Did I forget to mention that these employers aren’t even required to tell their workers that this is how their “income taxes” are being used? Journalist David Cay Johnston, who covers this issue in his new book, The Fine Print: How Big Companies Use ‘Plain English’ to Rob You Blind, writes that this bait-and-switch is “stealthy by design.” Of course it is; if these workers were important enough to know where their money is going, it wouldn’t be legal to steal it.
Employers may be able to exert pressure, but they can’t actually control who you support, right? Well, they might not be able to accompany you to the voting booth (yet), but if you work in a state that allows your employer to confiscate your tax withholdings and donate them to a pro-Romney Super PAC, they can turn you into a Romney supporter whether you like it or not. It’s not enough that our current campaign finance system gives wealthy executives nearly unchecked power to support the candidate of their choice; subsidizing them with income taxes allows them to choose for everyone in their fiefdom.
If employers were always secretive about their exploitation, the comparison to feudalism might not seem apt – after all, serfs were pretty clear on what the score was. But there’s nothing subtle about the way some employers have begun to apply political pressure in the workplace. From forcing workers to attend Romney rallies without pay to outright threatening their jobs if President Obama is reelected, employers in the post-Citizens United era are feeling emboldened to conscript their employees as bannermen for the candidates of their choice. Suddenly, a job is not just a job, but an oath of allegiance. And Republicans, at least, are all for it. Mike Elk reports that Mitt Romney himself urged business owners to lobby their employees on his behalf, assuring them that there is “Nothing illegal about you talking to your employees about what you believe is best for the business.” And as we all know, if you can’t technically be arrested or fined for doing something, that means it’s totally okay to do it. Q.E.D., coal miners.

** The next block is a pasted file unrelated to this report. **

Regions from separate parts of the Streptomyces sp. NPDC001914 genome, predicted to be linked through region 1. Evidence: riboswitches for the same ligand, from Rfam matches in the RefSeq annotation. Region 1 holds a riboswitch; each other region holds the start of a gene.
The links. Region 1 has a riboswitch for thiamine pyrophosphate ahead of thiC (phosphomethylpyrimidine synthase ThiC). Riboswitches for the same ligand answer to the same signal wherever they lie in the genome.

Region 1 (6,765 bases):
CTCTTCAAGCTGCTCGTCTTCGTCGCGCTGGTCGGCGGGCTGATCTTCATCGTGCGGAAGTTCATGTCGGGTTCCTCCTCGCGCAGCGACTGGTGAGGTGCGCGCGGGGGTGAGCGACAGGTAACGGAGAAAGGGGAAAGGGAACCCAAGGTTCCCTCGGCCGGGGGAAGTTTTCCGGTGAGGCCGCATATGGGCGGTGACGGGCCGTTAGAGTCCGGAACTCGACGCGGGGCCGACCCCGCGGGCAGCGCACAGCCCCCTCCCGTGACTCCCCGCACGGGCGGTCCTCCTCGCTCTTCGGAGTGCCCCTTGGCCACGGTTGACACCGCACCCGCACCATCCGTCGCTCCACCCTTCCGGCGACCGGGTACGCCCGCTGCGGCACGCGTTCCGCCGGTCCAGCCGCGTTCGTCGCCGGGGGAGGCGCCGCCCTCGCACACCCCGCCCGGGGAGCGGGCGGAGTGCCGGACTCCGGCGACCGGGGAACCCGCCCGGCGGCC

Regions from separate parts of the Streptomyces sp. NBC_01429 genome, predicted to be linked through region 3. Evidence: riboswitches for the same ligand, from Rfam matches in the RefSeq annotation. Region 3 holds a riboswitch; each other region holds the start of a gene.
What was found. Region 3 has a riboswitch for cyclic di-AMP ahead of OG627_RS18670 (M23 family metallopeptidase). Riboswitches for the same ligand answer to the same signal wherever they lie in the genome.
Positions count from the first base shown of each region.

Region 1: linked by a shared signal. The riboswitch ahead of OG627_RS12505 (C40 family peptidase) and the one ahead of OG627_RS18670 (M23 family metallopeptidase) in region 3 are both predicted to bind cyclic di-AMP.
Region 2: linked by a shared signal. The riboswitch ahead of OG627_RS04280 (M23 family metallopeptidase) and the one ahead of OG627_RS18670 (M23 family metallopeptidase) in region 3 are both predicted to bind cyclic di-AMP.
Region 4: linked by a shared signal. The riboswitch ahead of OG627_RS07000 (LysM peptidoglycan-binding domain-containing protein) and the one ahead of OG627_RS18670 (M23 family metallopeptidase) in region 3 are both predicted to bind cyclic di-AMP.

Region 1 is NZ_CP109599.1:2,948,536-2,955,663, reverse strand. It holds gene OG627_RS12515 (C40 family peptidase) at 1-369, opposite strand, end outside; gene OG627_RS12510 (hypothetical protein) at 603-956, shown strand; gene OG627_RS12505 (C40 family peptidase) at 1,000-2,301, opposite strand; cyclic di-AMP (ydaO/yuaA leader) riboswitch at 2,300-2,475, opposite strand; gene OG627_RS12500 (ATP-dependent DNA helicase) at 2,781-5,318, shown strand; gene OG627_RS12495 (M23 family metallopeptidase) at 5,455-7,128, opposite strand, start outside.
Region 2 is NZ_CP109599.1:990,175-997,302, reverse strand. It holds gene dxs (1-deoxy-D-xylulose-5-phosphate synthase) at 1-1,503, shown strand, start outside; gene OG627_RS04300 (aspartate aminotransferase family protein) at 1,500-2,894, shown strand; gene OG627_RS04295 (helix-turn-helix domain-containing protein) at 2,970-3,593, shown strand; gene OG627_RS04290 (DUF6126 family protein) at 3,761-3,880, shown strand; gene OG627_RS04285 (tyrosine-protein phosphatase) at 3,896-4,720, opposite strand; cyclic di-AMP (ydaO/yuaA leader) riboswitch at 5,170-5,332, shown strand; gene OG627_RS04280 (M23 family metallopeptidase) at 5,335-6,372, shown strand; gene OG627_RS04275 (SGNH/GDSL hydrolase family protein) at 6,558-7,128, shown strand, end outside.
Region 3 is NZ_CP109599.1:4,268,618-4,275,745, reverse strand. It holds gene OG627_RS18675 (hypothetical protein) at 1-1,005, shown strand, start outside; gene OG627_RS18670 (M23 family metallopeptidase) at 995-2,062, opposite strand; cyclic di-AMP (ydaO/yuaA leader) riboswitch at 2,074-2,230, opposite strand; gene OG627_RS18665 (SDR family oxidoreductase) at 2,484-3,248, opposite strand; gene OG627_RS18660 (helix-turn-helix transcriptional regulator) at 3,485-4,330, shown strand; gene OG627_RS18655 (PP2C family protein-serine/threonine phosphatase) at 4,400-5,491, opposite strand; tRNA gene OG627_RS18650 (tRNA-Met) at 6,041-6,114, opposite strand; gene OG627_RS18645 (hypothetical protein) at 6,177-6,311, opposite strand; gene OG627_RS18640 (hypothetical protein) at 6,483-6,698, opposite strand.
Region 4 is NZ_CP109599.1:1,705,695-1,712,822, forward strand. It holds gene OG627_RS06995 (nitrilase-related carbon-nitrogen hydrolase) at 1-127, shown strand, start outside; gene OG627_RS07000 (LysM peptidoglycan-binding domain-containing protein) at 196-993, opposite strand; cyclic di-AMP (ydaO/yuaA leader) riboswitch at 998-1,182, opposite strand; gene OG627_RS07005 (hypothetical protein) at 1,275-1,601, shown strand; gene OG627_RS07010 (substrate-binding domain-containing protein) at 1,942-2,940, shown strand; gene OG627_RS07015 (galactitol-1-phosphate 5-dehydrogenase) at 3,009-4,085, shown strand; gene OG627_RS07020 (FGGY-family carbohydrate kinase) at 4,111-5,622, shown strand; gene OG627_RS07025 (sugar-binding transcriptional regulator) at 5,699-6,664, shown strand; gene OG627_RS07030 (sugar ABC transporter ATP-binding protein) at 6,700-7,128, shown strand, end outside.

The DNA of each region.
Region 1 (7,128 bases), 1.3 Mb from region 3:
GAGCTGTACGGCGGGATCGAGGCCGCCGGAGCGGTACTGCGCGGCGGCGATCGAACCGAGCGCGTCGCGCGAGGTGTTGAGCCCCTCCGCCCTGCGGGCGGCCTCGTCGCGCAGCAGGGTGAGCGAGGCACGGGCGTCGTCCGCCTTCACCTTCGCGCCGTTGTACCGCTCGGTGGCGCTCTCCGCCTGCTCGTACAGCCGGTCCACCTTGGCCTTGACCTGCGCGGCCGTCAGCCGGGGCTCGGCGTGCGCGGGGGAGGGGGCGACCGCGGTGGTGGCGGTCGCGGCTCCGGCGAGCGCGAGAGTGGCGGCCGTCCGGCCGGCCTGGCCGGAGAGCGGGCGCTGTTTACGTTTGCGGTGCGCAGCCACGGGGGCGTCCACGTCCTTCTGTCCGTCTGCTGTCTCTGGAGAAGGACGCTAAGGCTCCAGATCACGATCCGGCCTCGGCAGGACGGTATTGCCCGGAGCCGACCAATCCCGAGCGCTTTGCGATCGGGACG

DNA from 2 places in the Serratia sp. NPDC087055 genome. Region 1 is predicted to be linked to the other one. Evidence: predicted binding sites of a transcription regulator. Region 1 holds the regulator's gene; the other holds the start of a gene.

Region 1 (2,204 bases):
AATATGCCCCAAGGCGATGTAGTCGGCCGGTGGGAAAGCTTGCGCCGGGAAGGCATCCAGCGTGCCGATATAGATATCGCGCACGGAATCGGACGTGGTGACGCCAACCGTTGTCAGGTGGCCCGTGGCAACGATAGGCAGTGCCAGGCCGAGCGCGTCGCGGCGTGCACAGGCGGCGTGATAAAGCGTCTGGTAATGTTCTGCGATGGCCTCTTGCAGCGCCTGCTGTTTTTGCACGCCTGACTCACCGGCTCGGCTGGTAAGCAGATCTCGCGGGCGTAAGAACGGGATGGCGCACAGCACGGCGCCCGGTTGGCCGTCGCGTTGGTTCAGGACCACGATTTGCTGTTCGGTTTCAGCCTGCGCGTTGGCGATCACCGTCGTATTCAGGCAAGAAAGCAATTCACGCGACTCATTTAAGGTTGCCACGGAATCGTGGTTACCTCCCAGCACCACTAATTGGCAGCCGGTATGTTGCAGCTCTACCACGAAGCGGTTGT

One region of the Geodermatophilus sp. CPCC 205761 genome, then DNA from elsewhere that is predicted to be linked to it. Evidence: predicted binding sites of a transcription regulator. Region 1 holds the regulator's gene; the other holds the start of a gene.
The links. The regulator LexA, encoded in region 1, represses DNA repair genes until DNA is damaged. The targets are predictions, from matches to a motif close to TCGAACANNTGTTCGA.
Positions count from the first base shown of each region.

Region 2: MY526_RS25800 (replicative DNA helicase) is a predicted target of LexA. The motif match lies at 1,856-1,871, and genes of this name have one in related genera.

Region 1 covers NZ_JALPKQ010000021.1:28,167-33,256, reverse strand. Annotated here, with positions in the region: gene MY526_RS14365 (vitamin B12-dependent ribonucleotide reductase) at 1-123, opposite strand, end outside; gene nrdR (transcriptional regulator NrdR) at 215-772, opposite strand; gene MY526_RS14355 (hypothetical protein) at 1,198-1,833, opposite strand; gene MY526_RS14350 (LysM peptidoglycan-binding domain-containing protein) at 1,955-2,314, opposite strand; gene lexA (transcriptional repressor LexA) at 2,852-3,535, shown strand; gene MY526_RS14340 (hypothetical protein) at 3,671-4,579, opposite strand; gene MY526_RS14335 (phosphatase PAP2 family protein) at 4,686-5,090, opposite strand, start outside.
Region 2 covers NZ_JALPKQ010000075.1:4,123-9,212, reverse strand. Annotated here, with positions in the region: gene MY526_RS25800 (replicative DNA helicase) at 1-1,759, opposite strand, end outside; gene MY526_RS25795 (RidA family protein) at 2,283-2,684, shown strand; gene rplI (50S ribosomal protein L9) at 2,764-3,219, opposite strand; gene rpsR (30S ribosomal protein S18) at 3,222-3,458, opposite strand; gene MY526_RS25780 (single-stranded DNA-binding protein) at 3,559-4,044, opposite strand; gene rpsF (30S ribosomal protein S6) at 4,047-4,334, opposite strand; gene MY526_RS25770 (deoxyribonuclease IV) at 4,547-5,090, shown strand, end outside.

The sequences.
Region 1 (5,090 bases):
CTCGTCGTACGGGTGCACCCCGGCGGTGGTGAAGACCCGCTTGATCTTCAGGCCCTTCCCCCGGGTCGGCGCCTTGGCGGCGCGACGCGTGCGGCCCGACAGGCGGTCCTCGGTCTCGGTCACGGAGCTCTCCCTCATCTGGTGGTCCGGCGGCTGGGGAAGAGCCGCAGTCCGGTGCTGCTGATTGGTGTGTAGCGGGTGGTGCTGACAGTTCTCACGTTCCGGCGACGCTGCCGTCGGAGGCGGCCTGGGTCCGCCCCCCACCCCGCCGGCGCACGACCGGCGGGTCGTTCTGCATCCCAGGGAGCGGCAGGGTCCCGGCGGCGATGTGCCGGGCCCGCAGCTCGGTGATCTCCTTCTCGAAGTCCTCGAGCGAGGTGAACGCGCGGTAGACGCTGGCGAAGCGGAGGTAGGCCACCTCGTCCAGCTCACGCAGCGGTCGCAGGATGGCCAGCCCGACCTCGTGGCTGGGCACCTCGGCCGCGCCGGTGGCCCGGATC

This lopsided power dynamic is reflected more generally in the shoddy state of modern labor law. In most states employers can fire their workers whenever they want for pretty much any reason, forcing them to fall in line with even the pettiest demands. When your boss is trying to tell you when you can and can’t go to the bathroom, forcing you to hide your Obama bumper sticker seems like an almost trifling concern in comparison. This lack of employee agency has led Roosevelt Institute Fellow Dorian Warren to describe today’s employers as “mini-dictators,” and as more public funds are diverted to private business owners, that comparison is only becoming more literal.
If conservative policymakers succeed in their nationwide effort to eliminate collective bargaining rights and neutralize already weakened unions, conditions aren’t likely to get better for workers anytime soon. Business owners and corporate execs will continue to assert more and more authority, bending their workers’ will to their own while using those workers’ paychecks to solidify their power. But there’s still hope of turning things around and restoring a more balanced playing field. If more American workers take note of the fact that two of their least favorite people, the tax collector and their boss, are being combined into one entity, it might just spark enough anger for them to fight back. As the feudal lords eventually learned, the peasants were the ones holding the pitchforks.